The story of how ancient Iranians harnessed the power of the wind
TEHRAN – The wind has fed our world for thousands of years. Humanity has harnessed it as a form of energy to propel ships as early as 5,000 BC. Later, simple wind-powered water pumps were used in China, and windmills made from woven reed blades began to grind grain in Iran.
Nashtifan still has some of those windmills alive under the auspices of an elderly caretaker, Ali-Mohammad Etebari, who has dedicated his life to spinning the city’s few dozen historic windmills.
Honored as a living human treasure, Etebari has long taken on the hard work of daily inspections and maintenance of the mills, which are locally called Asbads. In addition, its regular attention paid off in putting the city on the tourist map.
“If I don’t take care of them, the young people will come and mess it up and break it all,” Etebari said in an interview with the International Wood Culture Society.
Nashtifan is located in a windswept semi-arid plain in northeastern Iran, some 40 kilometers from the Afghan border. Along its southern edge, an imposing earth wall houses a series of vertical axis windmills used to grind grain into flour.
The area is known for its strong seasonal winds, and in fact the name Nashtifan is derived from words that translate to “storm sting.”
Built of clay, wood and straw, these ancient gears inherited from previous generations, are perched on a cliff overlooking the village, molding the grain for centuries.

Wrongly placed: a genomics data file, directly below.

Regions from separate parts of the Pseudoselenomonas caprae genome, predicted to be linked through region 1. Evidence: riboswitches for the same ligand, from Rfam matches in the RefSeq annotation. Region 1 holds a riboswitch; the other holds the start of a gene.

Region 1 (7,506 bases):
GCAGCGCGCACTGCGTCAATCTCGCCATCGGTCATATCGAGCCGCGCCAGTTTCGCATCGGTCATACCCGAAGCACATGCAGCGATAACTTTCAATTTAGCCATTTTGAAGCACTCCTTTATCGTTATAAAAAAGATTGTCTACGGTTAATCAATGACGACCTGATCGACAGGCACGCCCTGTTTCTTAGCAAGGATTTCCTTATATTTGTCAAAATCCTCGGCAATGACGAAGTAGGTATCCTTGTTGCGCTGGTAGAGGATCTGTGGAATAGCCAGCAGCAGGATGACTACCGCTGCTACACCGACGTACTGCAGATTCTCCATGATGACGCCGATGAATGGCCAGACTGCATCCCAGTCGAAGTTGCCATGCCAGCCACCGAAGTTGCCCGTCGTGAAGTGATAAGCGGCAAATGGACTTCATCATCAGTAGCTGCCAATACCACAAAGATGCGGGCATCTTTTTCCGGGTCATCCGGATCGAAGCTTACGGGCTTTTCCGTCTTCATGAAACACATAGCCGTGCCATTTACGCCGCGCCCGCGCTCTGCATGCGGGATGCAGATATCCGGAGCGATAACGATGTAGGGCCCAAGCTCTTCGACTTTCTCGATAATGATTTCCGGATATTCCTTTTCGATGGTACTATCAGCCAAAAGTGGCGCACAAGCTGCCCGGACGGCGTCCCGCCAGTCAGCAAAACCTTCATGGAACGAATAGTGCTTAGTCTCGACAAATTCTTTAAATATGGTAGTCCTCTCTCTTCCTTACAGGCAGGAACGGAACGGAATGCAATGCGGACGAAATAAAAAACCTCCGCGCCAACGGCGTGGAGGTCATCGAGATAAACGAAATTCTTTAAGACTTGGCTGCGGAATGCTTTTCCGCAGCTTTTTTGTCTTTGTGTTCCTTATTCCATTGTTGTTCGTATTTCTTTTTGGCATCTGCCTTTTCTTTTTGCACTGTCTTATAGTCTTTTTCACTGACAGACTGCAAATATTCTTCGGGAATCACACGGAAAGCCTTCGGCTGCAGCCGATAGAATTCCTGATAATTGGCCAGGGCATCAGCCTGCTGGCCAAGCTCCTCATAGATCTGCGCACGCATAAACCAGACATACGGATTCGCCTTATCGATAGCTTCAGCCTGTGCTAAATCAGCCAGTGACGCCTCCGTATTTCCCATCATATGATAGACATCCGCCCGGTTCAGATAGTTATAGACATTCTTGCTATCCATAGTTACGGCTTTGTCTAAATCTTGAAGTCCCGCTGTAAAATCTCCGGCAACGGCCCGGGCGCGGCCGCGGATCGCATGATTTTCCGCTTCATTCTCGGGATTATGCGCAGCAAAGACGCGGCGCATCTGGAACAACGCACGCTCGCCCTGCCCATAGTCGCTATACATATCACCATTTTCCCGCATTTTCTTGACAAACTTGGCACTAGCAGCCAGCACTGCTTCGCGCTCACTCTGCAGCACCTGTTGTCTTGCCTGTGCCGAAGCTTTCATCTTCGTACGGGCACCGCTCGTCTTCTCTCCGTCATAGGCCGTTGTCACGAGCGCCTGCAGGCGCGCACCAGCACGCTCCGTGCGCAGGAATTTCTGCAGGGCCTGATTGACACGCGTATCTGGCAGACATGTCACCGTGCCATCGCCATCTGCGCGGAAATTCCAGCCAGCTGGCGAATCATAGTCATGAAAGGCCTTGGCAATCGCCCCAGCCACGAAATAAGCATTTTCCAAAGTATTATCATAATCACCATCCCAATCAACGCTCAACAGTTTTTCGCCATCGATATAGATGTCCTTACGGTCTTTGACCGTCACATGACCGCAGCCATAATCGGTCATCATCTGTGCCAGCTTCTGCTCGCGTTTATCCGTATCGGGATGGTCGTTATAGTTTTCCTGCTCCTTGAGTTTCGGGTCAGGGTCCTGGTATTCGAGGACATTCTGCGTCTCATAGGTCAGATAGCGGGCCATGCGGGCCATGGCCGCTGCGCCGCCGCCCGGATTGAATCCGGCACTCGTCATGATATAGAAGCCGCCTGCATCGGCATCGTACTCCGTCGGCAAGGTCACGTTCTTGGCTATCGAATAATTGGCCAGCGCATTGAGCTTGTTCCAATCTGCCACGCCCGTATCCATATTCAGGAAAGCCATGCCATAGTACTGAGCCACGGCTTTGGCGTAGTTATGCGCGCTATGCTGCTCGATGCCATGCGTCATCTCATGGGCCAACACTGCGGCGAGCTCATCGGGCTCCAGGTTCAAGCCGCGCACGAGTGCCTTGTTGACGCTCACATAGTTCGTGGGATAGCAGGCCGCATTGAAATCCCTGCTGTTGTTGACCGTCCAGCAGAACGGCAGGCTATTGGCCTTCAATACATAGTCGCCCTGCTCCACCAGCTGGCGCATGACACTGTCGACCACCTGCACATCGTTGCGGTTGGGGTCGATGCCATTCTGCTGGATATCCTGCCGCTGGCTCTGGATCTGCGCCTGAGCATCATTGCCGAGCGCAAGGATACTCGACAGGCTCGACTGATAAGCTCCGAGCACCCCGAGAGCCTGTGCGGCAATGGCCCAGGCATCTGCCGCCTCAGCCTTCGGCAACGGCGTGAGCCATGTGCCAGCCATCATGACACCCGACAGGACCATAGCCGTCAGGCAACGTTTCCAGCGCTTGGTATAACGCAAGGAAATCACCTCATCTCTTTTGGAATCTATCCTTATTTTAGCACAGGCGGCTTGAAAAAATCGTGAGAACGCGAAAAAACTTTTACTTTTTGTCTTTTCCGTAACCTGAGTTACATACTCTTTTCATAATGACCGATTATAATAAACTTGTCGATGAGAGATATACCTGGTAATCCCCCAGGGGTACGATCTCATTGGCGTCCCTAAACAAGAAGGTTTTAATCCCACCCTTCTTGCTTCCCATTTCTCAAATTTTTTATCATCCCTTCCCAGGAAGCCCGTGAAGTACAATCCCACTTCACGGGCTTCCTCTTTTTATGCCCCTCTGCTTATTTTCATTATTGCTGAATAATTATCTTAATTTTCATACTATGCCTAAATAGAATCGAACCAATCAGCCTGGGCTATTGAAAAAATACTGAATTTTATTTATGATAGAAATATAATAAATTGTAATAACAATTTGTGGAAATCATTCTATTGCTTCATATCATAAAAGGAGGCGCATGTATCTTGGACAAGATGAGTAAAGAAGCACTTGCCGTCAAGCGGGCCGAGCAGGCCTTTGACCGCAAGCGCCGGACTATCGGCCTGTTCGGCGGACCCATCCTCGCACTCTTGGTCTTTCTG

Technically speaking, unlike European windmills, the Persian design is powered by blades arranged on a vertical axis in which wind energy is transferred downward without the need for any of the intermediate gears found on windmills. horizontal axis.
Experts believe that such primitive but brilliant machines are a testament to human adaptation to nature by turning environmental obstacles into opportunities.
The development of Asbads took place due to strong and continuous 120-day winds, which sweep the east and south-east of the Iranian plateau every year from late May to late September.
Iran is seeking recognition from UNESCO for the sets of its ancient windmills that can be found in the provinces of Sistan-Baluchestan, South Khorasan and Khorasan Razavi. In 2002, the windmills were recognized as a national heritage site by Iran. The Ministry of Cultural Heritage, Tourism and Handicrafts has almost completed preparations for a chain of old vertical axis windmills to eventually become a UNESCO World Heritage Site.
UNESCO claims that Asbad is a smart technique for grinding grain, a technique that dates back to ancient times when the inhabitants of eastern Iran, with the aim of adapting to nature and transforming environmental obstacles into opportunities, have succeeded in inventing it.
According to the Encyclopedia Britannica, the earliest known references to windmills are those of a Persian mechanic in AD 644 and the Seistan windmills. [Sistan], Iran, in 915 CE. At the beginning of the second millennium, some eastern and western states acquired the technology of manufacturing mills from Persia, although the design of the prototype has constantly undergone changes over time.
The sad part of the story is the uncertain future of windmills. Without special attention, they can fall apart, perhaps due to the diverse beliefs and tastes of the younger generation.